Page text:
Current affairs

27th March 2019

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Allen Risby

Paul Reeve looks at how Defra's recently updated WEEE Regulations will affect producers and distributors of electrical waste

It's widely held that moving towards a more circular economy should deliver substantial social, environmental and economic benefits. It will certainly help to recover more of the UK's growing mountain of domestic and commercial waste electrical and electronic equipment (WEEE), boosting whole-life value and reducing harmful impacts.

EEE refers to electrical and electronic products that 'depend on electric currents or electromagnetic fields for their basic function' – whether battery powered, solar powered or connected to the electrical supply. It applies to products, rather than spare parts or components. When EEE becomes waste, it is WEEE.

The EU was ahead of the curve when it legislated to improve WEEE recovery across Europe a decade ago. In the UK, implementation of the WEEE Directive has diverted products such as fluorescent tubes away from landfill via WEEE collection schemes.

Increase in scope

“The WEEE Regulations are based on the 'producer responsibility' principle“

In January, Defra expanded the scope of the UK WEEE regulations to cover virtually all electrical and electronic products (EEE), including accessories such as plugs, sockets and switches. With nearly all EEE in scope, what does it mean – and who is affected?

The WEEE Regulations are based on the 'producer responsibility' principle, which aims to ensure businesses that manufacture, import and sell products are responsible for 'end of life' environmental impacts. This is often achieved through regulatory duties to: reduce material use, and enhance reusability and recyclability when designing the product; minimise waste and promote re-use and recovery; ensure waste products are properly treated; and meet UK recovery targets for waste materials.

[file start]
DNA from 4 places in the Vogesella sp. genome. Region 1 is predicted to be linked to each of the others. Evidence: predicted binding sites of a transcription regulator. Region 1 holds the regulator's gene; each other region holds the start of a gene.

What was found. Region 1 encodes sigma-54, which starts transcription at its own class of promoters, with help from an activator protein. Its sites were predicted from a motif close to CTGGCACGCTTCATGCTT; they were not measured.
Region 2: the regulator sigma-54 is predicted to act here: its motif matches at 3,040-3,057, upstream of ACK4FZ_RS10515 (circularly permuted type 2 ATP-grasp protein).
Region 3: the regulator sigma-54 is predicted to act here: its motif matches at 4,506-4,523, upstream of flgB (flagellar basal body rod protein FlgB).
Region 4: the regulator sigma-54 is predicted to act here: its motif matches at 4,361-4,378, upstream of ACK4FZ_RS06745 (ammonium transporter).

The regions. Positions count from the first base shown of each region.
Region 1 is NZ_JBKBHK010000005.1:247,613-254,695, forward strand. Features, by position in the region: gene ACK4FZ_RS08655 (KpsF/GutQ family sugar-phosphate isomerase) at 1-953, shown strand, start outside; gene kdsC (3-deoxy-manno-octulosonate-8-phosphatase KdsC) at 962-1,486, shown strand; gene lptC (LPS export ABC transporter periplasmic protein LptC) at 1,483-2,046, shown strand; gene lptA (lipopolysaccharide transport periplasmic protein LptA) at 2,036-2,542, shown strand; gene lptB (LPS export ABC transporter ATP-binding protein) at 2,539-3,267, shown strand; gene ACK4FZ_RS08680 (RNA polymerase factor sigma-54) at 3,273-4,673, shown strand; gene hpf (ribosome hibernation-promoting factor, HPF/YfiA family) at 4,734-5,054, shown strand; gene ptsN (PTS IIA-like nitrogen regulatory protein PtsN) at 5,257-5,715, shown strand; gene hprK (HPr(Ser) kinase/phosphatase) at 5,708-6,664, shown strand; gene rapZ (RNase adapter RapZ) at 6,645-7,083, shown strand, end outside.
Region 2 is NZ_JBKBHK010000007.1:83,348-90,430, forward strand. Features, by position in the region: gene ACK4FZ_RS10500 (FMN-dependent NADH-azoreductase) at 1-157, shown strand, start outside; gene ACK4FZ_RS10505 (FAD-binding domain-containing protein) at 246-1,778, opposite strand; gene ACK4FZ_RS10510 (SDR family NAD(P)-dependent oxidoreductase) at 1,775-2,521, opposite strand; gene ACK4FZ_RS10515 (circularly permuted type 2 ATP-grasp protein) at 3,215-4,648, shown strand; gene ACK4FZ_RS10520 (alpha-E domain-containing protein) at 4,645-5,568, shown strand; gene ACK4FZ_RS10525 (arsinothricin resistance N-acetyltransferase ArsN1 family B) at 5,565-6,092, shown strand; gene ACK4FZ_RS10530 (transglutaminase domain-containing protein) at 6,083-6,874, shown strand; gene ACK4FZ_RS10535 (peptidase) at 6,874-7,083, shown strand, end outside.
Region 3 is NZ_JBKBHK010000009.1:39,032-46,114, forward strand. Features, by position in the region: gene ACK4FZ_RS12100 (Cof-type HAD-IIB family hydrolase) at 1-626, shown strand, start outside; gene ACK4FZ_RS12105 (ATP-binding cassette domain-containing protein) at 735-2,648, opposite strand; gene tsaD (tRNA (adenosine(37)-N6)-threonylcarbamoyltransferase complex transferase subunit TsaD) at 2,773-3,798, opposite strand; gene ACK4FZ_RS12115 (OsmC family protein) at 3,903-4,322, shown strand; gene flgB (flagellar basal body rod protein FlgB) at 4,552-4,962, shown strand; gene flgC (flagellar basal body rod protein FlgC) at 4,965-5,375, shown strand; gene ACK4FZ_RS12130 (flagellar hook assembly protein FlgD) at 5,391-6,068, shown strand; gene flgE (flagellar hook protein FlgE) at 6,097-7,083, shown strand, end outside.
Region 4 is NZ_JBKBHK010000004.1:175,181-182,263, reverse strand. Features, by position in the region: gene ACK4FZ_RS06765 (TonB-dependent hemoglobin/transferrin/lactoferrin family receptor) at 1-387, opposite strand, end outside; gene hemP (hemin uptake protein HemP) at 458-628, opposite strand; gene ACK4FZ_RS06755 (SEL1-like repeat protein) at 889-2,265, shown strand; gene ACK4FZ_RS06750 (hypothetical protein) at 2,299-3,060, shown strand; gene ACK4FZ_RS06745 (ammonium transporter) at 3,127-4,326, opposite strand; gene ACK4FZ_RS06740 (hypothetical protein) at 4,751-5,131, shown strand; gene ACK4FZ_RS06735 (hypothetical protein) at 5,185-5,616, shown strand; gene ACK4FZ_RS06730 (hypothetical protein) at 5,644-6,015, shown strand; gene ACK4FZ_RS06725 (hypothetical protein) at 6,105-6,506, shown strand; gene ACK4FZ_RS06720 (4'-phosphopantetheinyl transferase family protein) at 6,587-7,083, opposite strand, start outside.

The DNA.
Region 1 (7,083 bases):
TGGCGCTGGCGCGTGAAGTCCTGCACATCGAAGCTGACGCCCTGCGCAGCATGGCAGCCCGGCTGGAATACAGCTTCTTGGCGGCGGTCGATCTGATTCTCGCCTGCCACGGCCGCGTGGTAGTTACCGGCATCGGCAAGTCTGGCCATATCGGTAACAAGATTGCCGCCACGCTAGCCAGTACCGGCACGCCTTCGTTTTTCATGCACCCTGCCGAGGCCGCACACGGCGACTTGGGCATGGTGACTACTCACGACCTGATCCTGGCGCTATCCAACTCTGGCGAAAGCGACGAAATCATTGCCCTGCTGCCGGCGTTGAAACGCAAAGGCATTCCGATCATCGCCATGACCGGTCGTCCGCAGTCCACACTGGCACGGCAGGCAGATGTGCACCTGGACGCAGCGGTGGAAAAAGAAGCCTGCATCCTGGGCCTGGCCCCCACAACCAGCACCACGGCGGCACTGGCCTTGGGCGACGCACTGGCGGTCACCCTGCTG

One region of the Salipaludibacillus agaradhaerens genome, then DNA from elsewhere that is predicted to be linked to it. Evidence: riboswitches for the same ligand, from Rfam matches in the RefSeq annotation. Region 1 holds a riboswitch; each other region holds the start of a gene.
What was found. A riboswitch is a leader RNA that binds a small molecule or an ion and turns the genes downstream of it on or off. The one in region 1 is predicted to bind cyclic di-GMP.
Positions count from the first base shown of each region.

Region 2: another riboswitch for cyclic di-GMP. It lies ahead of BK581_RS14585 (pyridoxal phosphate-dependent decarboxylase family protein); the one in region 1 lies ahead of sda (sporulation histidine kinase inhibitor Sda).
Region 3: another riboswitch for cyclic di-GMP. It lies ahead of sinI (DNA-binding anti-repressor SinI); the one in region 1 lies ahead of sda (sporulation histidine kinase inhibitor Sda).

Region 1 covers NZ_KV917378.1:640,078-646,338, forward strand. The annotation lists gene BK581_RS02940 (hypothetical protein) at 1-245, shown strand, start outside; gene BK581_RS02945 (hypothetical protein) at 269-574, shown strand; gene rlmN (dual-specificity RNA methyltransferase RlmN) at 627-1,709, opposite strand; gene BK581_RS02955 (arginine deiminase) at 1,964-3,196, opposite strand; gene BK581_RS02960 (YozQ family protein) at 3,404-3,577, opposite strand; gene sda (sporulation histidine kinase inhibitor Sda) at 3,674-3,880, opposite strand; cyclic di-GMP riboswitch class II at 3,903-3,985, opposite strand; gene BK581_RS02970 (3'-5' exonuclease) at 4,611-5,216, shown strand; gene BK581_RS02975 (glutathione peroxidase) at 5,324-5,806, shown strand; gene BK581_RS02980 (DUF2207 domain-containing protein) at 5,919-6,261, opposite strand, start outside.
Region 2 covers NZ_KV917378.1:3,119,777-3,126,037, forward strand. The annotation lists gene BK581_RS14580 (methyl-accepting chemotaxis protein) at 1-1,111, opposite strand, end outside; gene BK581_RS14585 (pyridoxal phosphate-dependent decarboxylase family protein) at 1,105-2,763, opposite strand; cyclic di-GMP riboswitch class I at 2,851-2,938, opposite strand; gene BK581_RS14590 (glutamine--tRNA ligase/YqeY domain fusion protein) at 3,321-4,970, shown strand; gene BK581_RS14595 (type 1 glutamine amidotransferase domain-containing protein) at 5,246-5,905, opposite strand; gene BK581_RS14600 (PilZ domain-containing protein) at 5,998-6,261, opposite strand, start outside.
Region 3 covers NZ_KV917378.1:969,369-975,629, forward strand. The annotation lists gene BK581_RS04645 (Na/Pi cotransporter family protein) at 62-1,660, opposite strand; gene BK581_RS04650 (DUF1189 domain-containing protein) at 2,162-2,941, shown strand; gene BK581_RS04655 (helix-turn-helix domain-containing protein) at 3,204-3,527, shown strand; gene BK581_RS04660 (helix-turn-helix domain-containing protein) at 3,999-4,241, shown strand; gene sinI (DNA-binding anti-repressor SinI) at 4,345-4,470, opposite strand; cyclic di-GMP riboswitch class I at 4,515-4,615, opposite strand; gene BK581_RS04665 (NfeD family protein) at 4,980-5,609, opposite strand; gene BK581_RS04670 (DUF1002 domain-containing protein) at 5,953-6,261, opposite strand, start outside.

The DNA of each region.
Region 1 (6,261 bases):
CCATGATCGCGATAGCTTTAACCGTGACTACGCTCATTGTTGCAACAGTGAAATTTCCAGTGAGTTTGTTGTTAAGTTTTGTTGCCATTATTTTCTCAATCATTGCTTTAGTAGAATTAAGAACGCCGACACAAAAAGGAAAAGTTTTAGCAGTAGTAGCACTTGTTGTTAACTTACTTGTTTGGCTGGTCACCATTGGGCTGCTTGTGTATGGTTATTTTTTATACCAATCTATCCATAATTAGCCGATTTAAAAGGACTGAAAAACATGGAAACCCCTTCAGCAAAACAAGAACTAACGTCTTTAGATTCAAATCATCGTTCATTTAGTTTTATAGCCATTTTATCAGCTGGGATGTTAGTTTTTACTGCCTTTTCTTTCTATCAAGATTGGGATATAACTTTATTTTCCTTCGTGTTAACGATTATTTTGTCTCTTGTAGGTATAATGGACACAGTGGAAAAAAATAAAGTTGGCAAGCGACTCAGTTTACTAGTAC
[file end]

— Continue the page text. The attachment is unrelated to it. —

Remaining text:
Consequently, the main duties of the new WEEE Regulations fall on EEE 'producers' and 'distributors'. Under WEEE 2019, EEE producers, importers and distributors have legal duties that include providing (or paying towards) the free take-back of WEEE. Larger UK producers or importers of in-scope EEE must join a producer compliance scheme and report the weight of the EEE they sell (minus any batteries). Producers supplying less than five tonnes a year in the UK may register with the Environment Agency.

It's also possible to pick up duties if, for example, you commercially import EEE from abroad (including via the internet). Among the duties are the requirement for producers, importers and distributors to meet national recovery targets by financing their share of WEEE compliance schemes, or providing free domestic and commercial WEEE take-back facilities.

If the aim of this is to boost WEEE recovery, it might seem a perverse to find that there is no direct legal duty on businesses or consumers in possession of WEEE to ensure it is recovered (though other waste law still applies). However, the intention is for wider-scope 'free take-back' and compliance schemes to reduce the barriers involved when customers send waste electronic and electrical equipment for recovery.

As consumer and supply chain awareness grows, the wider-scope regulations will mean extra costs for EEE producers – but they may also present organisations with commercial opportunities. In addition to promising environmental benefits, they may also help to bring the circular economy a step closer.

Paul Reeve, FIEMA CEnv is director of business at ECA, a leading electrotechnical services trade association

Further reading

Find further information on retailer and distributor responsibilities around WEEE at:

Image credit: iStock


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